Wed November 14, 2012
Cranley enters 2013 Cincinnati mayor's race
John Cranley, the 38-year-old Democrat elected to four terms on Cincinnati City Council from 2001 through 2007, has become the first announced candidate for Cincinnati mayor in the 2013 election.
The present mayor, Mark Mallory, can't run again because of the city's term limits law, which limits the mayor to two four-year terms.
"I will bring fresh energy and new ideas to the mayor's office,'' said Cranley, who has opposed construction the planned construction of a streetcar in downtown and Over-the-Rhine. "I will listen to voices from every neighborhood and together we will jumpstart our economy and build a Cincinnati that is greater than the one I grew up in and stronger than the city we live in today."
In an interview with WVXU, Cranley was highly critical of a recent city council decision to take millions in tax increment financing (TIF) money that was to go to the completion of the riverfront park at The Banks and shift it to the streetcar project for the purpose of moving utility lines.
He resigned from council in Jan. 2009 and, since then, has been involved in the Incline Village development project in East Price Hill. Because the city of Cincinnati has been involved in that development, Cranley told WVXU he would divest himself of his interest in City Lights Development, which has had a large part in the East Price Hill development.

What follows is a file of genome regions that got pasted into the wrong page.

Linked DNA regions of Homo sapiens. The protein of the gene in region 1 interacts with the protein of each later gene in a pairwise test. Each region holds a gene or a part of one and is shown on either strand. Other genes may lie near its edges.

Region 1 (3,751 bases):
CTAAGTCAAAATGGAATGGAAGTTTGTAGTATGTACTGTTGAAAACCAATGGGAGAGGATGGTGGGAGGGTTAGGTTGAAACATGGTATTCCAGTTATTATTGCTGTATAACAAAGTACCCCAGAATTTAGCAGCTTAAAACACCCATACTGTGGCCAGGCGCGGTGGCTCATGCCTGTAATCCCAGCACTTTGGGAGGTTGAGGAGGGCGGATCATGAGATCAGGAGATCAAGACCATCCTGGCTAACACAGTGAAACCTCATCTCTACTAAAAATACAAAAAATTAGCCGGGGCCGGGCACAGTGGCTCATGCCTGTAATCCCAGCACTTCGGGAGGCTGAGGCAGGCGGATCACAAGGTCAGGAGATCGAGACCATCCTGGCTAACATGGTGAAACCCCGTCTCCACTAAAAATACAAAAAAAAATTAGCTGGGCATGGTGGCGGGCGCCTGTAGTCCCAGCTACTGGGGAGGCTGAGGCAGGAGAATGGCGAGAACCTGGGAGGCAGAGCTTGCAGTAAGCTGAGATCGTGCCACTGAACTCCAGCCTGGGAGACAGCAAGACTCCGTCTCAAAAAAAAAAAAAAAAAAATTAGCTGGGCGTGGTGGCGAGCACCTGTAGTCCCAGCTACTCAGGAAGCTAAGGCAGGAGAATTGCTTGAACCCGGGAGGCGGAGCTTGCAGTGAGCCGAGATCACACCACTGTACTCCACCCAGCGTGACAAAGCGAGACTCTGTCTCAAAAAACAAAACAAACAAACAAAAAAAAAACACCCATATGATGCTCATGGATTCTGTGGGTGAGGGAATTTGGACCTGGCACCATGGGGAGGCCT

Cranley grew up in Price Hill, but now lives in Hyde Park with his wife and son.
Cranley was chairman of council's finance committee from 2001 until he left in 2009, producing balanced budgets for the city in each year.
Former mayor Charlie Luken is going to be the honorary chairman of Cranley's campaign.
He will, no doubt, face opposition in the Sept. 13 primary election for the mayor's job. Most political observers expect Vice Mayor Roxanne Qualls, a Democrat, to run; and Hamilton County Commission president Greg Hartmann, a Republican, has said he is considering a run for the office. Others are likely to join the race.
If more than two candidates file for the mayor's race, there will be a primary election in September, with the top two finishers in that primary facing each other in the November 2013 general election.
Cranley, a graduate of Harvard Law School, started his political career in 2000 by running in the 1st Congressional District against incumbent Republican Steve Chabot. He lost, taking 45 percent of the vote. Six years later, Cranley - then on council - ran again against Chabot, but lost with 48 percent of the vote.
Cranley announced his candidacy in a press release this morning. He said he will officially launch his campaign with an event in January.